New Delhi: In addition to shock and dismay from senior members of the legal community, opposition leaders too have spoken out against former Chief Justice of India Ranjan Gogoi being nominated to the Rajya Sabha. Gogoi was nominated to the Upper House by President Ram Nath Kovind, on the recommendation of the Narendra Modi government.
Former Union minister and Bharatiya Janata Party leader Yashwant Sinha said he hoped Gogoi would reject the nomination.
I hope ex-cji Ranjan Gogoi would have the good sense to say ‘NO’ to the offer of Rajya Sabha seat to him. Otherwise he will cause incalculable damage to the reputation of the judiciary.
— Yashwant Sinha (@YashwantSinha) March 16, 2020
Communist Party of India (Marxist) head Sitaram Yechury recalled how Gogoi himself had criticised post-retirement gigs for judges in the past. “What must one make of a govt that does this, after appointing another ex-Chief Justice as the governor of a state?” he asked.
Shri Ranjan Gogoi had himself said last year that “There’s a strong viewpoint that post-retirement appointments is a scar on independence of Judiciary”. What must one make of a govt that does this, after appointing another ex-Chief Justice as the governor of a state? #Chronology
— Sitaram Yechury (@SitaramYechury) March 16, 2020
Several Congress leaders said the move proved that the judiciary is not, in fact, independent. National spokesperson and lawyer Jaiveer Shergill called it a “sad day”.
Appointment of Ex-CJI Gogoi to Rajya Sabha is a bad precedent, #attacks theory of “separation of powers” b/w executive,legislature & judiciary enshrined in the Constitution & sinister design to blatantly hijack independence of judiciary-Sad day for Justice System & Democracy!
— Jaiveer Shergill (@JaiveerShergill) March 16, 2020
Lawyer and Congress leader Kapil Sibal questioned the legacy Gogoi is leaving behind.
Justice H R Khanna remembered for :
1) his integrity
2)standing up to govt.
3) upholding rule of law
Ranjan Gogoi for
lapping up a Rajya Sabha nomination for
1) being saved by govt.
2) standing in line with it
3) compromising his own and the integrity of the institution
— Kapil Sibal (@KapilSibal) March 17, 2020
The official Twitter handle of the Telangana Congress too questioned what Gogoi was being rewarded for.
Pre-retirement judgements are influenced by a desire for a post-retirement job.
👉Judgement On Rafale
👉Reading Down Of Article 370
👉Removal Of Alok Verma As Director Of CBI
— Telangana Congress (@INCTelangana) March 16, 2020
All India Majlis-Ittehadul Muslimeen chief Asaduddin Owaisi wondered whether this was quid pro quo – something that has been asked several times since last night, given that Gogoi headed benches in key cases that the same government which has nominated him had important political stakes in.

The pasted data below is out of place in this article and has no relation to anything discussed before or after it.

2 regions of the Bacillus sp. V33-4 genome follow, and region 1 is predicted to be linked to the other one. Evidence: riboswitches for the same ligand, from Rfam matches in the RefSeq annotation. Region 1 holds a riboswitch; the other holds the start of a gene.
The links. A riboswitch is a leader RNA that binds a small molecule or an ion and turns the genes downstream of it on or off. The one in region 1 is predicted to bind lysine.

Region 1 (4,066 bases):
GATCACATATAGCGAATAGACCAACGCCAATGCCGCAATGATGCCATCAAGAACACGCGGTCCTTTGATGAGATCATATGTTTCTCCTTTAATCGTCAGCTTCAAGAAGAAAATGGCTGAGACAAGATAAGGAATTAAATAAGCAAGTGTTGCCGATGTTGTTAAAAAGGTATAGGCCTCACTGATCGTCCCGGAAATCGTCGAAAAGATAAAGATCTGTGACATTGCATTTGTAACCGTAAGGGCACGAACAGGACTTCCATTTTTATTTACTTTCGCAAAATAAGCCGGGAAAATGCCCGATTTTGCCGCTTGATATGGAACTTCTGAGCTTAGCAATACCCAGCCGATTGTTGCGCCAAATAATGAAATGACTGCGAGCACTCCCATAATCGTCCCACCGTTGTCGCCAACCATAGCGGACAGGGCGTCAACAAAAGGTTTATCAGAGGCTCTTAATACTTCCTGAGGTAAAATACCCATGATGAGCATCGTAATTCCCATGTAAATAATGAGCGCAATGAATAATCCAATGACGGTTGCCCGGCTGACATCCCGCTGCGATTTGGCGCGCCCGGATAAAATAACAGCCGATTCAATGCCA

Is it “quid pro quo”?
How will people have faith in the Independence of Judges ? Many Questions pic.twitter.com/IQkAx4ofSf
— Asaduddin Owaisi (@asadowaisi) March 16, 2020
Trinamool Congress leader Mahua Moitra too brought up the many cases Gogoi had heard involving the government, and said she was “not surprised” by the development. She also asked whether the “greedy” former CJI had just been a politician all along.
Fmr CJI Gogoi nominated to Rajya Sabha! Why am I not surprised?
Any propriety, Sir?
He directed NRC exercise
Ram Mandir in hurried hearings
Refusal to hear J&K habeas corpus
Immunity from law in own sexual harassment case
Politician or judge all along, ye Greedy Lord? pic.twitter.com/af3IdhSf1a
— Mahua Moitra (@MahuaMoitra) March 16, 2020
Swaraj India leader and activist Yogendra Yadav claimed the judge was being “rewarded by his political master”.
Read this article to understand why Ranjan Gogoi has been rewarded by his masters.
Such a shame!https://t.co/WQVCzRNkQw
— Yogendra Yadav (@_YogendraYadav) March 16, 2020
Former CJI Ranjan Gogoi retired from the Supreme Court barely four months ago. This is the first time that a government has nominated a CJI to the Upper House.
While this is not the first time a former CJI has become a member to Rajya Sabha, Justice Ranaganath Mishra, who retired from the position in 1992, became an MP in the upper house in 1998 on a Congress ticket but at a time when the Congress was not in power.
Even then, of course, his choice was controversial and seen as payback for having covered up the political culpability of senior Congress leaders in the 1984 massacre of the Sikhs as head of the Justice Ranganath Mishra Commission. Earlier, he had been rewarded by the then Narasimha Rao government with chairmanship of the National Human Rights Commission.